GLOWS first light! The instrument is being prepared for a mission NASA IMAP

The Space Research Center of the Polish Academy of Sciences is working on the GLOWS instrument.
Construction of the engineering model has already been completed and testing is underway favorably.

“GLOWS saw the first light,” says Professor Maciej Bzowski, head of the group working on the instrument and the experiment GLOWS.

The Interstellar Mapping and Acceleration Probe (IMAP) is a NASA satellite whose the aim is to study the heliosphere, i.e. the area where the wind pressure solar radiation outweighs that of interstellar matter.
IMAP is an extended continuation of another heliospheric mission – Interstellar Boundary Explorer (IBEX). This NASA science satellite was developed to make the first map of the areas on the boundary of the solar system i interstellar space. Specialists from the Space Research Center of the Polish Academy of Sciences worked on the IBEX mission . The contribution of the Polish scientists was highly appreciated, which resulted in an invitation to participate in the IMAP mission.

– As part of the preparation of the experiment, we designed the entire device: optical system, electronics, power supply system, software to collect data on board and transmit it to Earth and the concept data processing system on Earth – explains Professor Maciej Bzowski, head of the GLOWS team.

The group made prototypes of individual components of the instrument and tested them in laboratory conditions.

– We built a computer model of the heliospheric glow, studied the extra-heliospheric background expected in the experiment, we identified and introduced known astrophysical sources of Lyman-alpha radiation into the model, we have built a list of stars that will be used to calibrate the instrument.
We also built a GLOWS prototype and put it into operation laboratory. Finally, we verified that the instrument can see the Lyman-alpha light, that we want to observe in space. This means that we registered the first light – enumerates Professor Bzowski.

Let’s add that GLOWS is the first completely Polish experiment and instrument being prepared for a NASA mission.

At the Space Research Center of the Polish Academy of Sciences, science has always been inspiring development of technologies to create synergism of effective and purposeful actions – says
prof. dr hab. Iwona Stanisławska, director of the Space Research Center of the Polish Academy of Sciences.

At the turn of August and September this year, the so-called Critical Design Review
(CDR) of the GLOWS instrument took place. The review was attended by experts from
Johns Hopkins University, Southwest Research Institute and NASA. CDRs completed successfully, which means that after the reviewers recommendations have been implemented we were able to proceed with the construction of the proper device, i.e. the so-called flight model, which will be sent into space.

– The complete model was illuminated with a light of the target wavelength . The test was carried out in a vacuum chamber under conditions similar to those we predict in orbit – explains Dr. Eng. Roman Wawrzaszek from the Laboratory of Satellite FPGA Applications of CBK PAN.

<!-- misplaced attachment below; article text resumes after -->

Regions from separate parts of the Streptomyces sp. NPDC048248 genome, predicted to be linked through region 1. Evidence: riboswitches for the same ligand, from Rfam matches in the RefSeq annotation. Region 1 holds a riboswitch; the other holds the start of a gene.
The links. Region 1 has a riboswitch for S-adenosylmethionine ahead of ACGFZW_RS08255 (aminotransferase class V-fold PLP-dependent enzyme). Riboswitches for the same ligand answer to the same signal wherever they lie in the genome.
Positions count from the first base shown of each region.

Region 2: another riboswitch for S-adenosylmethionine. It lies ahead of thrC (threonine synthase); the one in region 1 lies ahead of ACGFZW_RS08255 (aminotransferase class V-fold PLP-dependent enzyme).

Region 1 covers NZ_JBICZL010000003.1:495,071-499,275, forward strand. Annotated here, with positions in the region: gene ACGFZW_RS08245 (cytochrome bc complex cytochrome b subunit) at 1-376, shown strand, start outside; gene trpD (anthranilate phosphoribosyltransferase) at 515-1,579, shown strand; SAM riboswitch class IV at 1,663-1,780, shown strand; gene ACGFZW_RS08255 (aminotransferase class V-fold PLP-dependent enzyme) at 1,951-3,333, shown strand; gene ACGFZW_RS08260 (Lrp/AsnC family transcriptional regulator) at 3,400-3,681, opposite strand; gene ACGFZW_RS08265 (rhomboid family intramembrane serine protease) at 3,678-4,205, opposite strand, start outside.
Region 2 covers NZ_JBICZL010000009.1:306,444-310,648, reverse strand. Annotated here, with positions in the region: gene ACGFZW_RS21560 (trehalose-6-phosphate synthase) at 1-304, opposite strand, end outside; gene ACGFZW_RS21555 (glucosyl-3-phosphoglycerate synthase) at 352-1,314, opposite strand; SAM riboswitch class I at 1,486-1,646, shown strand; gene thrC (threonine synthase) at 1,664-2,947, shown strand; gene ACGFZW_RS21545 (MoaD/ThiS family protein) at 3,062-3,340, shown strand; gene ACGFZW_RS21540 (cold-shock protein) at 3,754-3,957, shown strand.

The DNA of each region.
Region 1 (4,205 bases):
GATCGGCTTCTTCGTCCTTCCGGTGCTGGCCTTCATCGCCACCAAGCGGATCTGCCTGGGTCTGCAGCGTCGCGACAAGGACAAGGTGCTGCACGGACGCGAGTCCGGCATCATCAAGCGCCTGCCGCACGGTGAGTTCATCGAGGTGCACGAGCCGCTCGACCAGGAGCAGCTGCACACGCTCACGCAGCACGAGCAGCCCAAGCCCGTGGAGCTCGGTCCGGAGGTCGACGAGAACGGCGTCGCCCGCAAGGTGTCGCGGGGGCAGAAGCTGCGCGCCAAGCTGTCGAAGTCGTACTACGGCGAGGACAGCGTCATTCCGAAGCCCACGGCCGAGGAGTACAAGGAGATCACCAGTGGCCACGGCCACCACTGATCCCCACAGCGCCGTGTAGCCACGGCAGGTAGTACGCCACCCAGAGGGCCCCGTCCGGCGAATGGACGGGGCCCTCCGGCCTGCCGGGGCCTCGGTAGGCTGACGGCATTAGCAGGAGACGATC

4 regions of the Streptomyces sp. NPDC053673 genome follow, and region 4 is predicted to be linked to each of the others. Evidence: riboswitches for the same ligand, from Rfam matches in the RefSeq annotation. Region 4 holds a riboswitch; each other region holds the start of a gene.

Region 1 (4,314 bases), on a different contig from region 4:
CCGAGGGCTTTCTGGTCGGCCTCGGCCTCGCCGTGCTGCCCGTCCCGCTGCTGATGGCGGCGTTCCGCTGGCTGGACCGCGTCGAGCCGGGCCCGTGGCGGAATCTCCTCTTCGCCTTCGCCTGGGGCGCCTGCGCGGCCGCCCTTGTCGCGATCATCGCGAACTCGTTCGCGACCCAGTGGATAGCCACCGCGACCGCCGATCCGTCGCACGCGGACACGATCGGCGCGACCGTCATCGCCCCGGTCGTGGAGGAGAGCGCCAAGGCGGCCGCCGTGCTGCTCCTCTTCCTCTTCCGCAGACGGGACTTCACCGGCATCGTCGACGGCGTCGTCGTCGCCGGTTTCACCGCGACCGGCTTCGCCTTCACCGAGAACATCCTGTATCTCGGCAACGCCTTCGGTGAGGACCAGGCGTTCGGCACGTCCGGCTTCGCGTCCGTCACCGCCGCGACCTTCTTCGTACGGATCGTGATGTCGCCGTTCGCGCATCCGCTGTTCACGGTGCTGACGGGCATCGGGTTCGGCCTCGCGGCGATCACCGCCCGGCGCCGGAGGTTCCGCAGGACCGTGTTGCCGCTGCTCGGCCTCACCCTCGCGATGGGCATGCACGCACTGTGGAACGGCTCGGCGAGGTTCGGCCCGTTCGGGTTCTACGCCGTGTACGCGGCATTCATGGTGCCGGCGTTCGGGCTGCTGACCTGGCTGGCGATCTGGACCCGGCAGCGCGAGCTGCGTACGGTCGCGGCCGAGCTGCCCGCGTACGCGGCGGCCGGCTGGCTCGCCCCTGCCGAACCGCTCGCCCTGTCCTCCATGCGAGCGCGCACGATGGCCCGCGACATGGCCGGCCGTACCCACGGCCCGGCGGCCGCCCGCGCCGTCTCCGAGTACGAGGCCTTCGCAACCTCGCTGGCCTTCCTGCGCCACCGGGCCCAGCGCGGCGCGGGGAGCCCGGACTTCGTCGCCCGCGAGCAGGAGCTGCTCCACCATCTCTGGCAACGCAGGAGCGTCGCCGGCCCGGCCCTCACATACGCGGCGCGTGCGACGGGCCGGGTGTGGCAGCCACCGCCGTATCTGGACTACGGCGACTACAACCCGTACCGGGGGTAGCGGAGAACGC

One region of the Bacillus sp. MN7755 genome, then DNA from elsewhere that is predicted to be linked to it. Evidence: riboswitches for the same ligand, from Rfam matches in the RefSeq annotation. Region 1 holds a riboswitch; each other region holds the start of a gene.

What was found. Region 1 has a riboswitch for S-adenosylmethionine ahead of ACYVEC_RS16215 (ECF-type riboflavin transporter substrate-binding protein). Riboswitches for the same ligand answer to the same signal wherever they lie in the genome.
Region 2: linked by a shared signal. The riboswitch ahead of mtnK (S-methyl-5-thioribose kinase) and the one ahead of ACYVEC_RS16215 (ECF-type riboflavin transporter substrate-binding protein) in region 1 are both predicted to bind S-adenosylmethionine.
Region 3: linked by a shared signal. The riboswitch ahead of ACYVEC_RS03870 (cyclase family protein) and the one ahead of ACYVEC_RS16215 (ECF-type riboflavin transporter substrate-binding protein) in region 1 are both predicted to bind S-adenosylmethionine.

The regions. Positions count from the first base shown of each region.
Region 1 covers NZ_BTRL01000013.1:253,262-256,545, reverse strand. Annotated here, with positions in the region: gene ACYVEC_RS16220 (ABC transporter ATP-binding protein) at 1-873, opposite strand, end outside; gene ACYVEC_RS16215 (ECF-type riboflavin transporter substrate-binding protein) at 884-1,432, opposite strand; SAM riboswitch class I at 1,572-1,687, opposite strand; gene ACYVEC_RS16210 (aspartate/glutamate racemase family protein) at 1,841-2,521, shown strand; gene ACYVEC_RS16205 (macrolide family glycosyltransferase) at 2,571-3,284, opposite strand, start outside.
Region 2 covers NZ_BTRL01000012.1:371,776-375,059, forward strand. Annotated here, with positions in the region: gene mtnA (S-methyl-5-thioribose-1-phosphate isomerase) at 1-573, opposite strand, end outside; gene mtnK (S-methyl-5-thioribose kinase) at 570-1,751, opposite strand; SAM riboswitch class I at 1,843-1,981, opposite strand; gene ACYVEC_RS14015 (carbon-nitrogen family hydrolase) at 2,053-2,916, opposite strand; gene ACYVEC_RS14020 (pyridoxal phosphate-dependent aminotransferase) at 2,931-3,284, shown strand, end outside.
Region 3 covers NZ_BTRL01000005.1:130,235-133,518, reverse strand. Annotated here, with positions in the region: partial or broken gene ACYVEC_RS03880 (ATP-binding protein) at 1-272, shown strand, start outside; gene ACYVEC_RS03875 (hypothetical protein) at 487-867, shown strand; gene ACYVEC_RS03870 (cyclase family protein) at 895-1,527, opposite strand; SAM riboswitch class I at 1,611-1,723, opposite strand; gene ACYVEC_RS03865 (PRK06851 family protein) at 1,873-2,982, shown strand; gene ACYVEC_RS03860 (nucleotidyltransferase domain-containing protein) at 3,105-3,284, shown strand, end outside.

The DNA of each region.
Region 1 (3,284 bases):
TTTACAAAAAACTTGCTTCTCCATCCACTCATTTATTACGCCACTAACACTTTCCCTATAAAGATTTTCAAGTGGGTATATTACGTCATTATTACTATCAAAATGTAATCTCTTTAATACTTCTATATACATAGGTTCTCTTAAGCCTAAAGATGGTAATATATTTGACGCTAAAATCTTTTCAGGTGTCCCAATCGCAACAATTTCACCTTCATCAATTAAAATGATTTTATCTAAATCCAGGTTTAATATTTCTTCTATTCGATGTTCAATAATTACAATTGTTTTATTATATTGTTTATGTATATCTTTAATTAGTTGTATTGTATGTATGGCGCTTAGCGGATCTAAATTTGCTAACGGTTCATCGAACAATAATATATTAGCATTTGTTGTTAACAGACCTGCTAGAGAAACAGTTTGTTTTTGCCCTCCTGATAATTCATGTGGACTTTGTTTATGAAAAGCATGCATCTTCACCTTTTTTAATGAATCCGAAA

The instrument recorded a signal, i.e. “first light”, according to expectations. That is, not only the project itself was considered mature enough on the recent CDR review, but most of all, that the engineering prototype works – adds Dr. Wawrzaszek.

As our specialists inform – the test of the assembled instrument went without a hitch problems. After integration, which was carried out under high purity conditions in the CBK PAN clean-room, the instrument was placed in thermal-vacuum chamber. Tests in a thermal-vacuum chamber was carried out by engineer Kamil Jasiński.

– Because it was the first test of the complete GLOWS system using a deuterium lamp as a source of UV radiation in the line Lyman-alpha, we had to match the number of filters and optical attenuators to
signal level that we expect will be measured. It took several times pumping out the chamber and changing the configuration – explains Dr. Eng. Roman Wawrzaszek.

– In the coming months, the engineers of the GLOWS team will be working on finalizing the production of subassemblies for the qualifying and flight model of the GLOWS instrument. The next important milestone in the project is the qualification model tests. – explains the project manager, Eng.
Karol Mostowy.

The experience gained in the GLOWS project is invaluable and can open up new scientific paths in Poland.

– Satellite observations in the UV range are still innovative and future-oriented field of space research. Unique experience and very specialized technical infrastructure, that are needed during the implementation of the GLOWS instrument, are an excellent basis for the implementation of future satellite missions that will be developed in Poland. The more so that observations in the UV range are often in the in the field of interest of many important research centres, including Polish ones – says dr hab. Eng. Piotr Orleański, deputy director of CBK PAN for technology development.

The IMAP satellite is scheduled to be launched into space in 2025.